Day 129 Rolling through the night 8/1/14

 

Jan 7, 2014

Position: 33.34 S, 105.30 E
West Wind is rolling through the night before a westerly heading for Fremantle five hundred miles over the edge of the Indian ocean. The sea chatters and waves break alongside. There is a bright half moon hanging behind drifting clouds. Annie Lennox fills my head with familiar tunes. Glenmorangie warms me. The thin layer of broken cloud is being chased across the night sky passing in front of the stars high above. The moon breaks through to spotlight a patch of wavy sea as though it was looking for escaped convicts, first here, then there, a random pattern mirroring the breaks in the cloud cover. A lunar lightshow chases the shadows left by the clouds.

It is comfortingly warm, the familiar tunes that fill my head take me back to another night in the Pacific Ocean seventeen years ago on our little Sannu II under star lit skies. I have sailed many ocean miles since then. How many sailors have witnessed this magic.

There are so many things to write about here on the ocean. How will I feel in a week, a month, a year, five years?

Heading: 80 T Boat Speed: 4 knots Wind: W 10 knots  Swell: W 3 – 4 metres Cloud Cover:  80% Temp: 22 C Barometer: 1020 Miles in last 24hrs: 83 nm Battery Voltage : 13.1 v Perth: 521 nm

 

 

Comments

  1. Douglas Aalseth says:

    It had been my hope to be in Victoria when you sailed in after completing your trip around the world but that’s looking less likely now. From your last couple of notes its sounding that your trip is coming to a premature end.

    I want to say thank you for letting me follow along on the adventure. It’s meant more to me than you know. You see, back in August I first heard about your trip and I linked to the web page. When you sailed on the 2nd of September I followed along with eager anticipation. Then on the 9th I started my own adventure. Cancer surgery. As you cruised down the west coast of North America I read each days report from my hospital room. As you crossed the equator and closed in on New Zealand I recuperated at home with images of open seas and puffy clouds in my head. The joys, the setbacks, the wind and waves, and even the days you were becalmed were wonderful.

    In October I returned to work, on a limited basis, but each days letter from the South Pacific was a window on a world outside of Nanaimo. Now, I’ve been on five of the seven continents, crossed the South Atlantic by ship, been to the Middle East, seen sites from the Great Wall, to wild herds of elephants in Kenya, to Christmas fireworks in Rio. For the moment though I’m beached, becalmed, aground. Until I finish chemo and get the all clear from the Doctors I don’t dare venture far afield. Your adventures, the search for favourable winds, the worry about water, encountering birds and fish, the poetic way you could describe a moonlit night or clouds on a featureless sea kept me going. For that I thank you.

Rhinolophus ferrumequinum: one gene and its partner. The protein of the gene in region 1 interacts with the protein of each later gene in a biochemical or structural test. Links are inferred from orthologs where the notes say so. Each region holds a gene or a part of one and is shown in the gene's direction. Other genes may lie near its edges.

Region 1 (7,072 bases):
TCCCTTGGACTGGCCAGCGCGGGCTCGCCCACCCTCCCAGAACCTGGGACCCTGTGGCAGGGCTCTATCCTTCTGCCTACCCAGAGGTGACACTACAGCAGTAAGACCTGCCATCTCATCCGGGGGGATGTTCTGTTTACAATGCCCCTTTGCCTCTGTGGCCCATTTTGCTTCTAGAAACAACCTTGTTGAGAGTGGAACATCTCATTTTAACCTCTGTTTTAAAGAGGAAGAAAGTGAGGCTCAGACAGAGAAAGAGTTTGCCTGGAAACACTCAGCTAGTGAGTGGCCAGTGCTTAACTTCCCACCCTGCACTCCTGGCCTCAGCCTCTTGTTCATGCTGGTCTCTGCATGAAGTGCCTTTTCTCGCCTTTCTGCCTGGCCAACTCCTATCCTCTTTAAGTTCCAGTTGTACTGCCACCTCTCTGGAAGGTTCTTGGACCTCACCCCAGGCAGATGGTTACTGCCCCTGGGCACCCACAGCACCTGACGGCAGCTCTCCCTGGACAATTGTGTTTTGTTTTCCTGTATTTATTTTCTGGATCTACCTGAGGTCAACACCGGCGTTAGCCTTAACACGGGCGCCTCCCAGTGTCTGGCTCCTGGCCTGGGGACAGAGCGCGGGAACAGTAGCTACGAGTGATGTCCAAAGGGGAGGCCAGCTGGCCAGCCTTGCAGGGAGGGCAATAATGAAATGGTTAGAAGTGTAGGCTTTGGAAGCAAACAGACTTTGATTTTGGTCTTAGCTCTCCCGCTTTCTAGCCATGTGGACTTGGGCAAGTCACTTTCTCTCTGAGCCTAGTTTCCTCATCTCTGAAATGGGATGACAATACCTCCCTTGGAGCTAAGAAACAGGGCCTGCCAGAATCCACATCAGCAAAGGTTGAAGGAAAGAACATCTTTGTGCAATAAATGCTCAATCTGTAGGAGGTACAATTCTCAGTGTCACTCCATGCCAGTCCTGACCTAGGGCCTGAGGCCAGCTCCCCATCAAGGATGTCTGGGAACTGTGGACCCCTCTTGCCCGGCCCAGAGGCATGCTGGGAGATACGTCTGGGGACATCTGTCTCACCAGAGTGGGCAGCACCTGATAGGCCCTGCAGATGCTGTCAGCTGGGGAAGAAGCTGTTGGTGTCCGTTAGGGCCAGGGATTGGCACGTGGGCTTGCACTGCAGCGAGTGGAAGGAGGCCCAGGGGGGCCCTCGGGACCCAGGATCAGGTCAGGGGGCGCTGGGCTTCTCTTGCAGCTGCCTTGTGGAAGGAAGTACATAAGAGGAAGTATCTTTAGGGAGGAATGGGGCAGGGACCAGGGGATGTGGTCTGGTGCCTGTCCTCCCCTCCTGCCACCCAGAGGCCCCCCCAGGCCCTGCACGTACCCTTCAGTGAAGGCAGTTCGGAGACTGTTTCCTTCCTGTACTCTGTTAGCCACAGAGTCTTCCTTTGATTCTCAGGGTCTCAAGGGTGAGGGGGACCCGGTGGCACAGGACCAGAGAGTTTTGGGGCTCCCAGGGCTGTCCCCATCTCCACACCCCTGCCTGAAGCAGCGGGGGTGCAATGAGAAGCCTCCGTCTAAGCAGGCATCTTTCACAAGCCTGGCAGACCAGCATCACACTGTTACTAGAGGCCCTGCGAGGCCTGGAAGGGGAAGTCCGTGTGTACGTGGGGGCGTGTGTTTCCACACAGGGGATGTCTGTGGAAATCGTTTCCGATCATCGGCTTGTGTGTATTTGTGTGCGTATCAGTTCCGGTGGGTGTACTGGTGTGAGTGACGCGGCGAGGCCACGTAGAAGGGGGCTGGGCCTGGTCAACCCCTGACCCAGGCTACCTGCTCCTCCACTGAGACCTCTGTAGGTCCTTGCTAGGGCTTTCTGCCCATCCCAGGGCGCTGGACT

I wish you fair winds and smooth seas and a joyful homecoming when you return.

    Thanks again.

    • MaryLou Wakefield says:

      Thank you for sharing your story Douglas. I’ve sent it to Glenn. Hopefully we’ll get the opportunity to see you in Victoria one day soon. ML

  2. Lisa Smith says:

    Hi Glenn and MaryLou – my grateful side is excited and pleased that you are rapidly closing in on Freemantle. My selfish side is saying, “oh no, I want to hear more about your adventures!” I do so hope that, come what may, you will continue to check in from time to time and let us know how you are doing and what lies in store next for the Wakefields. Much like Robin Lee Graham’s “Home is the Sailor,” life’s grand journey continues and there are amazing stories to share.

  3. Alan Campbell says:

    Hello Glenn, Marylou and all — don’t worry about how you will feel in the future – it is the now that counts, and you are living it and expressing it so eloquently — the future will take care of itself when it comes along. Then it will be now too. As a port once said, to paraphrase, “a person’s reach should exceed their grasp, else what’s a heaven for?”

  4. Barbara Dashwood says:

    Just to let you know we are still following you and have been since the beginning, We enjoy your posts very much and look forward to your and Mary Lou’s book. Strange, I have been listening to Annie Lennox lately. Randy just told me the Eurythmics are getting together again. Anyhow, keep dreaming your dreams. It sounds like Annie continues to dream hers. Our very best wishes,
    Barbara and Randy.

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